Denotational semantics

You’re given diagrams of some Haskell types ordered by semantic order. Vertices are inhabitants of a datatype, and the lines point upwards, from less defined to more defined. (See Wikibooks for an introduction and examples.) Your objective is to construct a type corresponding to the diagram, or show that is impossible.

I’ve done the first one – it is obviously Bool. Good luck!

Diagram Type
Bool
Solution
data Three = X | Y | Z
data Four = A | B | C | D
data T = P | Q Three | R Four

Using this method you can define any finite tree.

Solution
data NaturalsUp = S NaturalsUp

Solution
Impossible. There is no bottom element.
Solution
type NaturalsDown = NaturalsUp -> ()

Solution

data Wrap = Wrap k
type T = Wrap (Wrap (Maybe NaturalsUp)

Solution
Integer

Solution
((),())

Solution
data T = L T | R T

Solution
Impossible. The type must form a complete partial order – you could carry the computation indefinitely long, and get the infinite path.
Solution
data T1 = A T2 | B T2
data T2 = C T1 | D T1 | E T1
Solution
data Void

An empty data type has no inhabitants other than bottom. It is used in phantom types.

Solution
data Void
data B k = B k deriving (Show)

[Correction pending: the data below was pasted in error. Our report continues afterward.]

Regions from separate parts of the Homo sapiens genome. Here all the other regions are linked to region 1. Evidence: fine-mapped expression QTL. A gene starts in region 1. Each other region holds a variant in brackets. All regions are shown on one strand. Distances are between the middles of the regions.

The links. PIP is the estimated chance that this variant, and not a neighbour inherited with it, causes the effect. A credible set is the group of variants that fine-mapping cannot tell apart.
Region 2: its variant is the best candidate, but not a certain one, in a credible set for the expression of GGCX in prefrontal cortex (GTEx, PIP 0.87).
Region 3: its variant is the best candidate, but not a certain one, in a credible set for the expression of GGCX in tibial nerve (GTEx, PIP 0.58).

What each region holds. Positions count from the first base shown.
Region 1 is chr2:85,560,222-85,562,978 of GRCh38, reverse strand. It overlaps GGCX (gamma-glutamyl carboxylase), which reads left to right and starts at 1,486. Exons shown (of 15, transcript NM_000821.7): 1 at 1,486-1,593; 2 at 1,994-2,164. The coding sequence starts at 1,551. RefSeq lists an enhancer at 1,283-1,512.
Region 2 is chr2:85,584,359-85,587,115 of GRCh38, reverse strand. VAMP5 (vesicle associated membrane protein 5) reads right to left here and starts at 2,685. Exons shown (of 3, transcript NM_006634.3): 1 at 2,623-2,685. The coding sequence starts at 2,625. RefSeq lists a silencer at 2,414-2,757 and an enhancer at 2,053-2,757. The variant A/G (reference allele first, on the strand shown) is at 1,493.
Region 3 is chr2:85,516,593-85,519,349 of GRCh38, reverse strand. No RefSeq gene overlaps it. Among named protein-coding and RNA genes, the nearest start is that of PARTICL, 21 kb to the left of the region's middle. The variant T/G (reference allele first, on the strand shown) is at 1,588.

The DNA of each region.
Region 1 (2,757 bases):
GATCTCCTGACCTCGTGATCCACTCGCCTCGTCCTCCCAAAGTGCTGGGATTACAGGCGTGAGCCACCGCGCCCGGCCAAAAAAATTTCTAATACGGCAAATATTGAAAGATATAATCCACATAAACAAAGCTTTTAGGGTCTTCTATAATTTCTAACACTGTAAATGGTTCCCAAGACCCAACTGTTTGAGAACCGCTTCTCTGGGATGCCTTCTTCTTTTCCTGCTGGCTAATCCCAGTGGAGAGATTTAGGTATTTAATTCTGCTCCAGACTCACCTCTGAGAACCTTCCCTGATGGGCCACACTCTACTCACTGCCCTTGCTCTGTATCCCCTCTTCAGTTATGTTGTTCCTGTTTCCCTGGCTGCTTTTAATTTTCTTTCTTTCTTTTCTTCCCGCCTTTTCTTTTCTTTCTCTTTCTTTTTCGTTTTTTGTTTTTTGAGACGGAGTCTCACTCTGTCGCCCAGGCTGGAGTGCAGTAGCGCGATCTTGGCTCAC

data T x = P x | A !(T (B x)) deriving (Show)
type X = T Void

The tree looks like:

The type system is quite expressive – for example, the depths could form only perfect squares.

This is a variant of NaturalsDown and will require cheating a little. Create a module that will export a data type, and only a “smart constructor” that will equate undefined and const undefined.

Solution


module M (Fun, Nat(..), create) where

data Nat = Zero | S Nat
newtype Fun = Fun (Nat -> ())

infinity = S infinity
create :: (Nat -> ()) -> Fun
create f = seq (f infinity) (Fun f)

Outside the module, you cannot create Fun (const undefined).

Application

A great application of denotational semantics is doing numerical integration exactly. Continua a leggere

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